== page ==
CP Daily: Monday October 7, 2019

Published 23:01 on October 7, 2019  /  Last updated at 13:02 on October 8, 2019  / Carbon Pulse /  Newsletters

A daily summary of our news plus bite-sized updates from around the world.

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California fuel consumption stagnates in June amid declining retail prices

California fuel consumption edged lower for the fifth consecutive month in June, but state data revealed the trend is easing as lower retail gasoline and diesel prices may be incentivising additional consumer demand.


EU Market: EUAs rebound 2% after hitting fresh 6-mth low

EUAs rebounded from a fresh six-month low on Monday as short-covering and a resurgent energy complex halted their recent rout.

Low-cost EU airline emissions dive in September

Two of Europe’s biggest low-cost airlines posted a month-on-month decline in their carbon emissions in September.


Increased coal consumption pushes up South Korea’s GHG emissions

South Korea’s greenhouse gas emissions rose 2.4% in 2017, the government announced Monday, with the increase largely driven by higher coal use for electricity generation and steel production.

NZ Market: NZUs ease off as market struggles for momentum

New Zealand carbon permits on Monday fell back to the lower end of their recent range, curbed by the ongoing policy inertia and the fixed price option (FPO).


Quebec entities submit remaining V18 allowances for compliance use, data shows

Quebec’s regulated entities largely channelled their final 2018 allocations for WCI cap-and-trade obligations into compliance accounts during the third quarter, as more than 4 million V18 allowances left jurisdictional accounts, data shows.


ICAO moves toward long-term GHG goal, CORSIA launch despite opposition from 25 nations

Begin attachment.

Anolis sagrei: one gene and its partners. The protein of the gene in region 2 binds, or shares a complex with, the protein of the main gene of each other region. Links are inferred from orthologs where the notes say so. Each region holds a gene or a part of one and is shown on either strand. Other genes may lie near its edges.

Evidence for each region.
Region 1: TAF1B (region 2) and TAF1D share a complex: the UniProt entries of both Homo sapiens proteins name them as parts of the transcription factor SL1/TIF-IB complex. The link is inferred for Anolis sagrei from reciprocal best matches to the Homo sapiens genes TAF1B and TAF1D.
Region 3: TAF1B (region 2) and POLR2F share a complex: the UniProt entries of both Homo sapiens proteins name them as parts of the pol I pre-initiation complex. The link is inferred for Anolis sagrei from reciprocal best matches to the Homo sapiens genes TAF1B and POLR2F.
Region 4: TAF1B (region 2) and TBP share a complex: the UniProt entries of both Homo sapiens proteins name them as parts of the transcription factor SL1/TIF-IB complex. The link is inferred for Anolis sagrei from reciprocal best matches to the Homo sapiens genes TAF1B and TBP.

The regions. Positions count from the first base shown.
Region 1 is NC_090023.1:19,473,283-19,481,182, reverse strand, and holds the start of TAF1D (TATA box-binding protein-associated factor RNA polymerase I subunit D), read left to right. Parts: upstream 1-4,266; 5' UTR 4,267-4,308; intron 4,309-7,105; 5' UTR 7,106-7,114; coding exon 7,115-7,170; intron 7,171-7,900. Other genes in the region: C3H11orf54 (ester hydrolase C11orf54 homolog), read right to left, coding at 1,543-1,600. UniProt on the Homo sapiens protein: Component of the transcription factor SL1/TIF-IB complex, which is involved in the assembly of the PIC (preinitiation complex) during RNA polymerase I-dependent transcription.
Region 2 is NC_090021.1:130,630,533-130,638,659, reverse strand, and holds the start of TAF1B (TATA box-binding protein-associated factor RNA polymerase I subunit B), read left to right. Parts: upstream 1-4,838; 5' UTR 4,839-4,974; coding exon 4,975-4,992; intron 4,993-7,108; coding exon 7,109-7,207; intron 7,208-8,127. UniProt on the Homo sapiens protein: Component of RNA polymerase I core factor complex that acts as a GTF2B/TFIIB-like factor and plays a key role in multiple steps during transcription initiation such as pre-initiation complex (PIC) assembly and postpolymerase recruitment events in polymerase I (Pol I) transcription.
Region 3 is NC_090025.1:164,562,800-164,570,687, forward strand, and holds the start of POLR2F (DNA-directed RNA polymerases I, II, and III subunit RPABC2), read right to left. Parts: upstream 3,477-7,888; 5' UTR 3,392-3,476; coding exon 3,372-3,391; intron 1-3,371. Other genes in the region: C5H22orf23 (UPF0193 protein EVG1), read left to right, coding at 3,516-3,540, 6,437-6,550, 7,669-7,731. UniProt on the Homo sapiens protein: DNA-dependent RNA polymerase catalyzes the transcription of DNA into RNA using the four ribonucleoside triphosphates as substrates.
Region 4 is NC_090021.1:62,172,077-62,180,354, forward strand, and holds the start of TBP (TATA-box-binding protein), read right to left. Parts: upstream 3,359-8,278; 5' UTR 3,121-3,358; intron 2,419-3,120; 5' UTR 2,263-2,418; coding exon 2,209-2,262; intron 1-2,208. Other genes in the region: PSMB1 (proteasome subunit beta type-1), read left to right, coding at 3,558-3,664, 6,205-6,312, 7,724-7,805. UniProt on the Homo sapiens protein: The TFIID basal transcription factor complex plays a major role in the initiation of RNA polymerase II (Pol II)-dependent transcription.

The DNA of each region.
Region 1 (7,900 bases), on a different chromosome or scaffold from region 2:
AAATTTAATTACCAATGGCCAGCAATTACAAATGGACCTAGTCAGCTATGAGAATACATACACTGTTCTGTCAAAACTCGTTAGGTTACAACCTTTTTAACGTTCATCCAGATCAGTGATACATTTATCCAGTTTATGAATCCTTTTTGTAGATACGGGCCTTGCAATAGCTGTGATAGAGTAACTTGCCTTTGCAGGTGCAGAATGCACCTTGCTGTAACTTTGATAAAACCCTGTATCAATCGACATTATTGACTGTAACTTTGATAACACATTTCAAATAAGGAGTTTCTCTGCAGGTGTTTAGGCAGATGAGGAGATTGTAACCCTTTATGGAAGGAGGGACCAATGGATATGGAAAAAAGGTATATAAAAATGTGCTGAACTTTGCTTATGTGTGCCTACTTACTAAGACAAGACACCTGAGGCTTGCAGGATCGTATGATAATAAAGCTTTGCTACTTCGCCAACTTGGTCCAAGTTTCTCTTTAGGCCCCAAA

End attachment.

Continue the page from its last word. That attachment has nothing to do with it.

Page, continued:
ICAO’s Assembly on Friday backed the progression of work on setting a long-term emissions target for aviation and to advance the UN body’s CORSIA global offsetting mechanism towards operationalisation, though a fifth of the countries in attendance voted against the two resolutions in a surprise secret ballot.



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Cleaning up – Renewables have accounted for 47% of Germany’s total electricity generation so far in 2019, Renew Economy reports, outpacing fossil fuels and seeing wind and solar alone combining for more than a third of the total. Wind had the largest share at 23.2%, followed by 19.9% for lignite, 13.4% for nuclear, 10.8% for solar, 10.2% for gas, and 9.1% for hard coal. The results give Germany one of the world’s cleanest energy mixes, though it is a bearish sigh for carbon prices, as the country is Europe’s top emitter. Experts say wind generation is expected to increase further in Q4. Separately, Germany’s Economy Ministry on Monday presented a schedule to help revive onshore wind turbine construction that has declined due to bureaucracy and citizens’ opposition, hampering efforts to build up renewable energy and meet climate targets, Reuters reports. Among 18 measures to be completed in 2019 and 2020, the ministry said German states must agree to alter night-time signals that turbines give out for aircraft so that residents nearby are no longer disturbed by their constant flashing. “The plan serves as an important step towards boosting onshore wind and helping renewable power reach a 65% share of total power consumption in 2030,” the ministry said in a press release.

Go ahead – Four new gas-fired turbines at the UK’s Drax power station have been approved by the British government, which went against a ruling from its Planning Inspectorate. The turbines are to replace coal-fired units, but the inspectorate said they should be blocked because of their climate impact. The government disagreed, saying fossil fuel generation will still be needed. Environmentalists say this suggests the government is not serious in its pledge to hit net zero emissions by 2050, as the plant is estimated to produce as much as 75% of all the CO2 projected for the electricity sector by that point. “The UK government’s overruling of the Planning Inspectorate … is a disgrace. At a time when the UK is preparing to host the UN climate change meeting in 2020, it should be showing its leadership on climate action, not doubling down on fossil fuels,” said Christian Aid’s Global Climate Lead Kat Kramer. (BBC)